1. Inform
  2. Educate
  3. Protect
  4. Celebrate

Educate


The Health, Beauty and Ecosystem of Our Beaches is Under Threat.

Beach Driving

Driving on the beach

The driving cause for most of these problems is overdevelopment and poor coastal management. If no buildings crowded the shoreline, there would be no shoreline armoring, beach nourishment, threats to the beach fauna and flora or shoreline erosion problems.

The work of the Santa Aguila Charitable Trust will emphasize the impacts of sand mining and shoreline armoring: the first because the effects of sand mining have been largely ignored on a global scale and the latter due to its overwhelming negative impacts on the world’s beaches.

  • Coastal Care Introduction: The world’s beaches are in dire need of attention.
  • Sea Level Rise: There is no debate: sea level rise is happening right now and threatens all of our beaches.
  • Poor Coastal Development: Even a single building negatively impacts a beach, so it is hard to imagine what hundreds of them might do.
  • Shoreline Armoring: Sea walls and constructed rock shorelines are not beautiful vacation destinations and can eventually destroy the natural beach.
  • Sand Mining: Right now, sand is being taken off beaches all over the world destroying beach habitat, accelerating erosion, and reducing protection from storms.
  • Pollution: Pollution is hazardous to animals and plants, takes many forms, and is an increasing global problem.
  • Mangrove & Coral Destruction: Development and beach construction projects destroy critical habitat for beach plants and animals everyday.

Inform

Protect


The Beach Ecosystem is Made Up of Living and Non-Living Parts.

Educate

Heavy mineral accumulations

Plants and animals and sand and water influence each other, often amidst breathtaking scenery. Greater than the sum of its parts, beaches sustain major portions of global biodiversity. With over half the world’s population living within 50 km of the coast, human influence on that biodiversity is inevitable, making the study of beaches even more important.

  • Beach Basics: Learn how a beach is defined, why beaches are different colors, and the parts of a beach.
  • Exploring the Sand: Sand is a major part of most beaches. Learn some details about sand that you might not know.
  • Waves: What causes waves to break, different types of waves, and rogue waves.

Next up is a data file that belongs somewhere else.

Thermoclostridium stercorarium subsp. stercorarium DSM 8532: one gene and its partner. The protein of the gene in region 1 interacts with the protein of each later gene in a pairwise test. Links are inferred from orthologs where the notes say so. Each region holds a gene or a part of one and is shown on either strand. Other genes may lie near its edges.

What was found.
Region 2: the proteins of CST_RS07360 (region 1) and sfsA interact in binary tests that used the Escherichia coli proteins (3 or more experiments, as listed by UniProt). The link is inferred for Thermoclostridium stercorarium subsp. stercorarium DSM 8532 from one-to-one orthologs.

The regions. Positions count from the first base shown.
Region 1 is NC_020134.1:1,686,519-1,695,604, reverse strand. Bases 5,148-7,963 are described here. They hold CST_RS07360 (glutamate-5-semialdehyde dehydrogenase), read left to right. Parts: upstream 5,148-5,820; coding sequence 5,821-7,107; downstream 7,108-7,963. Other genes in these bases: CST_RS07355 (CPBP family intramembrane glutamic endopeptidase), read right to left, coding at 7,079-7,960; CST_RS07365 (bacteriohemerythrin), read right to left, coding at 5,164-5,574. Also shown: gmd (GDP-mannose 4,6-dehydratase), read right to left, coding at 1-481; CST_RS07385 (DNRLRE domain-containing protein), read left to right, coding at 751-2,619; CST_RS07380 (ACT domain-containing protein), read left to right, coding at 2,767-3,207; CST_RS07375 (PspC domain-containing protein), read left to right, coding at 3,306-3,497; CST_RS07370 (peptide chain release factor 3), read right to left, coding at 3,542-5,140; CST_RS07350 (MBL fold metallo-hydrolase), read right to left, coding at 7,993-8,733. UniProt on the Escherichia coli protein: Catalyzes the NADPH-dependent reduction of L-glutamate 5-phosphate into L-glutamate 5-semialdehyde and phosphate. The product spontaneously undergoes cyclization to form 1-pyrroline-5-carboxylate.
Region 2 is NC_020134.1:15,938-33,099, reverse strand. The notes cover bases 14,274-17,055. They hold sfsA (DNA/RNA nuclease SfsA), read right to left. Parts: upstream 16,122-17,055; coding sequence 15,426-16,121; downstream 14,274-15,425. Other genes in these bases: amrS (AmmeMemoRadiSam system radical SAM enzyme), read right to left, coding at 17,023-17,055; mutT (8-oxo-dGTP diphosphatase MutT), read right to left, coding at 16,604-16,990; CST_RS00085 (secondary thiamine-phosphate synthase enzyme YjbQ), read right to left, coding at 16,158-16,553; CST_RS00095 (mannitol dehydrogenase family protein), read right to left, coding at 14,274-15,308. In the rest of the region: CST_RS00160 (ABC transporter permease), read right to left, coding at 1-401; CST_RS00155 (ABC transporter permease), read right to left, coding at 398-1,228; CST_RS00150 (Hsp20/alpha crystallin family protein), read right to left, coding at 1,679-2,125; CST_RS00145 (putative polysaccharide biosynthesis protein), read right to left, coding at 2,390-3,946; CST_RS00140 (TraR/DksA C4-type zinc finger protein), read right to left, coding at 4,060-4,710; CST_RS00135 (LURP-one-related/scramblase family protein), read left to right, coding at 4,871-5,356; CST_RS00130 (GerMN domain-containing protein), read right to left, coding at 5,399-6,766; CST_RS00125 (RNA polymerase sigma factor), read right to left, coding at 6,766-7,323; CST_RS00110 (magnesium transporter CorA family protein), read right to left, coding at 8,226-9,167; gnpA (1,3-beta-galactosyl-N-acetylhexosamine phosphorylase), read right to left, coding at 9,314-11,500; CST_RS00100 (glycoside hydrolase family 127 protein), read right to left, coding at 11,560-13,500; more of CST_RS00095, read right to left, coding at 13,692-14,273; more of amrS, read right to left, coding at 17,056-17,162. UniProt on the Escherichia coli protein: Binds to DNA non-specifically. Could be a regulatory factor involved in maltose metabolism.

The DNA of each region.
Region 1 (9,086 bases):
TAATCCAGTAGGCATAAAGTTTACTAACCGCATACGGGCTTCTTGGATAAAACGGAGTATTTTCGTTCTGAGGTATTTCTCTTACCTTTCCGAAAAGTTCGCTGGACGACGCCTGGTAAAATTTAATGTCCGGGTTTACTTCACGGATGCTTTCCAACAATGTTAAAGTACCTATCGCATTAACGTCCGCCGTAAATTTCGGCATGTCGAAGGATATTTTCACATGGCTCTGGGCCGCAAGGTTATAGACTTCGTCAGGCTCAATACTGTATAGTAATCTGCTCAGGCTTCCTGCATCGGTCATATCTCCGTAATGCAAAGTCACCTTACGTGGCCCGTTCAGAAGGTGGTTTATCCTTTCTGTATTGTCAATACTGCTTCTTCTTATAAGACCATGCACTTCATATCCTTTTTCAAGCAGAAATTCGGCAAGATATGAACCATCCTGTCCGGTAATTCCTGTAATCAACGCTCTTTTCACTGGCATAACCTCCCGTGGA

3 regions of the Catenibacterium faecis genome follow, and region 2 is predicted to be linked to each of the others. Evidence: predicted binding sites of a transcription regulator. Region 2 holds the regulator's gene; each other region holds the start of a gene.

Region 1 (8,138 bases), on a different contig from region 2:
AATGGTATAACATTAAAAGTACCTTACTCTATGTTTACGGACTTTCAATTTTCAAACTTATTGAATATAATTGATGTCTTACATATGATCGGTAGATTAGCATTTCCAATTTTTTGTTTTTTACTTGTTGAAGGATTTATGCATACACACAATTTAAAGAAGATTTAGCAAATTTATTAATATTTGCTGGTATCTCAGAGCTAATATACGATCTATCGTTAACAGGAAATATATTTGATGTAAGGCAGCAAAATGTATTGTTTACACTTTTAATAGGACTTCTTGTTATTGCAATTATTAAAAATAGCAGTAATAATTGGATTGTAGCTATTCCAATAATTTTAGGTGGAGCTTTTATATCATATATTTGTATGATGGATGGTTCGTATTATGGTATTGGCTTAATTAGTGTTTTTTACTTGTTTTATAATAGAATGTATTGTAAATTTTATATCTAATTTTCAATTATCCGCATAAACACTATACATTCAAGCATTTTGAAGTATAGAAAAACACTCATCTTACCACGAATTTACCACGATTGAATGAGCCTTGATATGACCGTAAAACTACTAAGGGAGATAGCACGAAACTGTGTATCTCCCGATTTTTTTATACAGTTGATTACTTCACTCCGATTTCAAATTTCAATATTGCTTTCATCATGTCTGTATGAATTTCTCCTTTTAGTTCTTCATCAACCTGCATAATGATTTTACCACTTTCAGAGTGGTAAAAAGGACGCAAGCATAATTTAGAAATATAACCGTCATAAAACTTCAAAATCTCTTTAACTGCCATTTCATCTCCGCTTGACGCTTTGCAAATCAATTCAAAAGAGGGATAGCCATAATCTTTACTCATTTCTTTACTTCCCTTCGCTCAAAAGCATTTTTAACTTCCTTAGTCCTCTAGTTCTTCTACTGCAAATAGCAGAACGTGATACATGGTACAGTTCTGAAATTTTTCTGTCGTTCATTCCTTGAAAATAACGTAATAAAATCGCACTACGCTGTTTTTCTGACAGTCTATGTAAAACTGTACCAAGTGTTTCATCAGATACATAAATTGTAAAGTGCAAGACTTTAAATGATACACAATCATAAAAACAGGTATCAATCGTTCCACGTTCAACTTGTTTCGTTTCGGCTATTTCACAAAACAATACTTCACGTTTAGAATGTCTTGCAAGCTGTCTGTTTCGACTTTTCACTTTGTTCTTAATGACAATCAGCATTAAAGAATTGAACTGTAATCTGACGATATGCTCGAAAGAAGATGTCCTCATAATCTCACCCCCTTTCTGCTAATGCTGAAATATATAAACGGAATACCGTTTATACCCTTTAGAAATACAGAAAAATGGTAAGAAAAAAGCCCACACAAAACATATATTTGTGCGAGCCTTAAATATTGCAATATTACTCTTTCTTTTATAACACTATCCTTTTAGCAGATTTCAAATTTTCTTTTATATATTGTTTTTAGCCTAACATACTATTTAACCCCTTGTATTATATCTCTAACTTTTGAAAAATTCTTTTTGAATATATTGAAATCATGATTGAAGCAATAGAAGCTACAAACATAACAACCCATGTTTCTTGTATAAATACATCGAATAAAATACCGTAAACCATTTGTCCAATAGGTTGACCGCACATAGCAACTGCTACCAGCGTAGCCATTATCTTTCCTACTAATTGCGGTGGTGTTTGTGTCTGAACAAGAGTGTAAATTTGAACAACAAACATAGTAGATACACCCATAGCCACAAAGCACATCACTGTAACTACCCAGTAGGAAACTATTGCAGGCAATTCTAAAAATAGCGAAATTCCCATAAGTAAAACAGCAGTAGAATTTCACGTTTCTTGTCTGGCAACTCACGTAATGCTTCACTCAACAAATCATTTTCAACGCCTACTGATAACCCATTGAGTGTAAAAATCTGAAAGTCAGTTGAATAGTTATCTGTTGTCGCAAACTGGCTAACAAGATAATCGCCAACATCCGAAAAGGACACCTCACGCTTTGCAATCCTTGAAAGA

• Tides: Learn about tides, storm surges, and sea level rise.
  • Sand Dunes: Sand dune formation, types of dunes, and where they exist.
  • Flora and Fauna: The beach is home to scores of amazing plants and animals. Learn just a few of these and make your next visit to the beach a treat.
  • Seashells: Seashells are an important part of biological and geological beach processes as well as an important part of human culture.
  • Safety: Follow these safety tips to reduce risk of danger at the beach.

Educate

Celebrate


You Can Make a Difference and Help Save Our Beaches

Protect

Low tide seawall marsh, Pivers Island

Learn simple things that you can do to help protect beaches starting with simply educating others about the beach thereby helping us celbrate the beauty of the world’s beaches.

  • Advocacy: Learn what the experts are saying on major beach issues. Follow these simple tips to make sure your impact is reduced and others can enjoy the beach too.
  • Petition on Sand Mining: Sign our petition to end global beach sand mining.
  • Petition on Hardened Beach Structures: Sign our petition supporting the ban on hardened beach structures in North Carolina.
  • Donate: Support our mission.

Protect


How do you celebrate the beach? Let us know!

Celebrating the beach is key! Compete in our drawing contest, write a poem, share a photograph, tell a story or play a game. The beach holds something for everyone!

  • Art Contest: Send us your art and it may end up on this site.
  • Games: Mazes, puzzles, crosswords, coloring activities, and more.
  • Resources: Our growing list of all things coastal.
  • Beach Poetry: Drawing the line in the sand.

Surfing in / Celebrate

In Retrospect: Between Pacific Tides